Now, let’s talk about the “mixed multitude.” It is “Erev Rav” in Hebrew and it means to be “knitted together.” Non-Jews were “woven” into the other groups (Eph 2.11-22; John 7.34-35; Rom 11.17-18). Lev 19.19 says you can’t mix two different seeds together. Dan 2.31-45 talks about how the two feet of the statue were partly of clay and partly of iron. Dan 2.43 says the iron was “mixed” (erev) with common clay. They will combine with one another “in the seed of men” but they will not combine together. You can’t mix two seeds together. The word Babylon means “confusion or a mixture.” The mixed multitude, however, were non-Jews who followed the God of Abraham and they are grafted into the Commonwealth of Israel, so they are not a separate seed from the Jewish people spiritually. There is a movement today among the non-Jews who are turning to the Torah. Some of these may be a part of returning Israel or even Judah who have lost their identity. But, some of them are a part of the third group, the “mixed multitude. Do they follow a different Torah? No, they don’t. They keep what applies to them. If a command applies to the Jews, they aren’t obligated to keep it.

Isa 11.13-14 has a few lands listed there that will be a part of Israel, with no terrorism. Isa 11.15 says that it will be like the First Redemption, he will dry up the River (Euphrates) and they will walk over it dry shod. Isa 11.16 confirms this comparison. In Jer 16.14-16 it says that the days are coming (when Messiah comes) when it will no longer be said “As the Lord lives, who brought up the sons of Israel out of the land of Egypt” but that the Second Redemption will be world-wide. In Jer 23.5-6 it says that this is the name “he will be called.” Jer 33.15-16 basically says the same thing, but it says this is the name by which “she will be called.” There has been a marriage. Isa 4.1-6 begins with this idea and gives us a picture of the fall festivals and their fulfillment. It says that “seven women will take hold of one man” wanting to be called by his name. In the Sowd, the women are the believers and the man is the Messiah. We have seen this in Jer 23 and 33. The word “Branch” in verse 2 is not masculine, but “neuter” which alludes to a marriage of masculine and feminine. The “fruit of the earth” alludes to a return to Gan Eden. These are all Rosh Ha Shannah themes. In Isa 4.3-4, it alludes to Yom Kippur (purge, judgment) and Isa 4.5-6 alludes to Sukkot (canopy=chuppah; shelter=sukkah). All of the festival terms are being brought together in order to convey what is happening in the future.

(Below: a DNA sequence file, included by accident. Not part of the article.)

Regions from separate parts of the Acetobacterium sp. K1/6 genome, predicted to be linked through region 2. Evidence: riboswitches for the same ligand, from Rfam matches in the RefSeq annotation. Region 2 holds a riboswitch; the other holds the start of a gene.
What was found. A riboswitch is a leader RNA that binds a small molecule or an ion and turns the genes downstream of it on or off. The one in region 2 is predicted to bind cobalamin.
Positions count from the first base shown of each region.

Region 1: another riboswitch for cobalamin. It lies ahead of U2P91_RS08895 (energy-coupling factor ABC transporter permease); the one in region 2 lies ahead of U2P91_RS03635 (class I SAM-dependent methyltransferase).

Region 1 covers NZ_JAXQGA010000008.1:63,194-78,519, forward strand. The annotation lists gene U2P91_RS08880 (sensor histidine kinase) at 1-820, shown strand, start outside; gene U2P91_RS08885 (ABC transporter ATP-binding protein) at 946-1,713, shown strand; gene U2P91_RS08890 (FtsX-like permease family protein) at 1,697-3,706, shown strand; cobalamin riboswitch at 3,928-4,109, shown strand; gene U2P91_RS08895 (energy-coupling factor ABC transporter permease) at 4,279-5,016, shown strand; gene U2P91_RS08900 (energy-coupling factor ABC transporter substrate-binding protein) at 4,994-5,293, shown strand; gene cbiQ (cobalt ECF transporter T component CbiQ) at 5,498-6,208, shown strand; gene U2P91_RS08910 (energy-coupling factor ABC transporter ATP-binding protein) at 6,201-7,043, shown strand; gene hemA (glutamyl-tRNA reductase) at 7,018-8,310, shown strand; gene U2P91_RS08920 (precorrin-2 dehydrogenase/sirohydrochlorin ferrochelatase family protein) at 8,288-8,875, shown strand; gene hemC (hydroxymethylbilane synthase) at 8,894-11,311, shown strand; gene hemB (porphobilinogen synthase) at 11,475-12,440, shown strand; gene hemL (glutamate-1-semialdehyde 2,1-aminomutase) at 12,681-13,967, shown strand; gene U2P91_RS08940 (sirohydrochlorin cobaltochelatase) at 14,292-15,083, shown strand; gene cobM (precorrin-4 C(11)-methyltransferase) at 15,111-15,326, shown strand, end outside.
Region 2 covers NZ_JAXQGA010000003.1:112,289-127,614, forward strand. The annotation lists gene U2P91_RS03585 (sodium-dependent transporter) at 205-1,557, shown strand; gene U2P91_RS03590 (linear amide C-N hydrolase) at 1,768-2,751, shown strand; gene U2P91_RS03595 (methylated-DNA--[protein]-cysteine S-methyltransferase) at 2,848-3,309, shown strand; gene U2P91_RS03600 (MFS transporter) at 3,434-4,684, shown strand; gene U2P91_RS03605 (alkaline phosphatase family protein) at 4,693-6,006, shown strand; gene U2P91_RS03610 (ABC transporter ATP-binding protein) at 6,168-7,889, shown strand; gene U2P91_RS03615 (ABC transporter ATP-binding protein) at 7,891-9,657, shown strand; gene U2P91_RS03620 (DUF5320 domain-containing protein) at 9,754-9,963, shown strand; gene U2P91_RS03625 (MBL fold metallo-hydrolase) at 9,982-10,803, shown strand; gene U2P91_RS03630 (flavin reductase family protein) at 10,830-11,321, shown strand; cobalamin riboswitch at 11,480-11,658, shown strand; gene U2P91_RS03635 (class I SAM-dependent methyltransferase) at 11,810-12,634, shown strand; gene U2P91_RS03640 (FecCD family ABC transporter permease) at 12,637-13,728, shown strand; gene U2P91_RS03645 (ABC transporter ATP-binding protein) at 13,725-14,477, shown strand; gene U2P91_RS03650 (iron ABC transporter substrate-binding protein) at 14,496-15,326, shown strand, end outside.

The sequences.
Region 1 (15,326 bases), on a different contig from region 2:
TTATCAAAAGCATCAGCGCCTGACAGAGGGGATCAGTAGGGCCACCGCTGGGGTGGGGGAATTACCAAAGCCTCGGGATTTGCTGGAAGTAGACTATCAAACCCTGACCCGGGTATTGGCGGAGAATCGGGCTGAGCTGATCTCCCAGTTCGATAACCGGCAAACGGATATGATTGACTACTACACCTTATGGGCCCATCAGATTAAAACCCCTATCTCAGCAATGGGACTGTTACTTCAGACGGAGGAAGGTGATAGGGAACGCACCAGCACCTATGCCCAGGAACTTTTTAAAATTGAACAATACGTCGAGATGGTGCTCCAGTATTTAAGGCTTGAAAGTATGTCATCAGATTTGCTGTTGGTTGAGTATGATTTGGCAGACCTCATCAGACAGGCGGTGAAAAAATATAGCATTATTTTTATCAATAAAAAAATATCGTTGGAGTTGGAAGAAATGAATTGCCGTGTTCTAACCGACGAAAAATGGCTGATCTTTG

Now, let’s go to Zech 3.1-10. Joshua represents Israel and Satan is the adversary and accuser. Joshua is plucked from the fire (natzal) and he is clothed in filthy garments, representing his sin and iniquity. These garments are removed and this is saying that the priesthood will be restored by giving him “festal robes.” If he walks in the Torah and performs the Avodah (Temple service), he will have “charge of my courts” when the Temple is rebuilt. Joshua, who is called Yeshua in Ezra 3.2, is a type of the Messiah. The term “my house” in verse 7 can also be alluding to the three groups (Beit Israel; Beit Judah and the mixed multitude). Then it says, “my servant the Branch” is talking about the Messiah, and “the stone has seven eyes.” This stone also alludes to the Messiah (1 Cor 10.4, Gen 28.18, Deut 32.4; Gen 49.24). The Lord will remove the iniquity of the land in one day. Then it says that “In that day (when the Messiah comes) people will invite their neighbor to to “sit under his vine and under his fig tree.” These are idioms for for the Atid Lavo, or the Messianic Kingdom (Micah 4.1-4; 1 Kings 4.25; John 1.48).

We will pick up in Part 15 with Zech 6.9-13 and bring out more aspects of the Second Redemption.

Posted in All Teachings, Articles, Idioms, Phrases and Concepts, Prophecy/Eschatology, The Feasts of the Lord, The Tanach, Understanding the New Testament